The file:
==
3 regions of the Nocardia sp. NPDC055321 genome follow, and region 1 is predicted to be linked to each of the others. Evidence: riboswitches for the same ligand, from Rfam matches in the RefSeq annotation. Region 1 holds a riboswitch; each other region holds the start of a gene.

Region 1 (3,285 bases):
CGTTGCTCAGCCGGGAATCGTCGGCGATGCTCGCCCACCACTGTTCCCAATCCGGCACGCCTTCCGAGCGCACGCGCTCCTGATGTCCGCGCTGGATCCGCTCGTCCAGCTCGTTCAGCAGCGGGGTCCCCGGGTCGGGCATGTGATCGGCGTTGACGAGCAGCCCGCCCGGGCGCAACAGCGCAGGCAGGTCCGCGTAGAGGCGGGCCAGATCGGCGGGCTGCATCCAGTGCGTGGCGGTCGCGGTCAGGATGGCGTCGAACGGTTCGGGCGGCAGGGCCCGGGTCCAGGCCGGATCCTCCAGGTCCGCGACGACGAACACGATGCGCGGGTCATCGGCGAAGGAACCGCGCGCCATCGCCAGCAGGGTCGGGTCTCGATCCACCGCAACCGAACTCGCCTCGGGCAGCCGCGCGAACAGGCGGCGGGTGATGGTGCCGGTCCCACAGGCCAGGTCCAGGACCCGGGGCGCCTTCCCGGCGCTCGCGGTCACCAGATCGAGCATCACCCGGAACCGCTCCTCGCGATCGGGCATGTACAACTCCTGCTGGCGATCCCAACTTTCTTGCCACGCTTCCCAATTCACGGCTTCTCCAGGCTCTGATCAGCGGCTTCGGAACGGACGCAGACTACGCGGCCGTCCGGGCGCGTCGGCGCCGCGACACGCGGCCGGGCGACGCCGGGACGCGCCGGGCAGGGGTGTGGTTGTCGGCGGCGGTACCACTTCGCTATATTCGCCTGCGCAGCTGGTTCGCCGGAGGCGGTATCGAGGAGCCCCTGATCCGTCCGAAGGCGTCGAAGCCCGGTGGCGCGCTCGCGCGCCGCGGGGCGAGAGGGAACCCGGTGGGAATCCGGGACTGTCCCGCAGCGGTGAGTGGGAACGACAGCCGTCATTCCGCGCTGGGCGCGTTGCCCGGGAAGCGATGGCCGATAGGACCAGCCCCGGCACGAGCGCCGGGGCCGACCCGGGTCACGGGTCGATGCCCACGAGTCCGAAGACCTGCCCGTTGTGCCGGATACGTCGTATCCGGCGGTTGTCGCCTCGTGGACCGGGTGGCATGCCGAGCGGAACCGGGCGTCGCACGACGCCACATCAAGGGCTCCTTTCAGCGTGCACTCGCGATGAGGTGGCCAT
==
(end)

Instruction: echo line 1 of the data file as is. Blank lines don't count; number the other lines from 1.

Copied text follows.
3 regions of the Nocardia sp. NPDC055321 genome follow, and region 1 is predicted to be linked to each of the others. Evidence: riboswitches for the same ligand, from Rfam matches in the RefSeq annotation. Region 1 holds a riboswitch; each other region holds the start of a gene.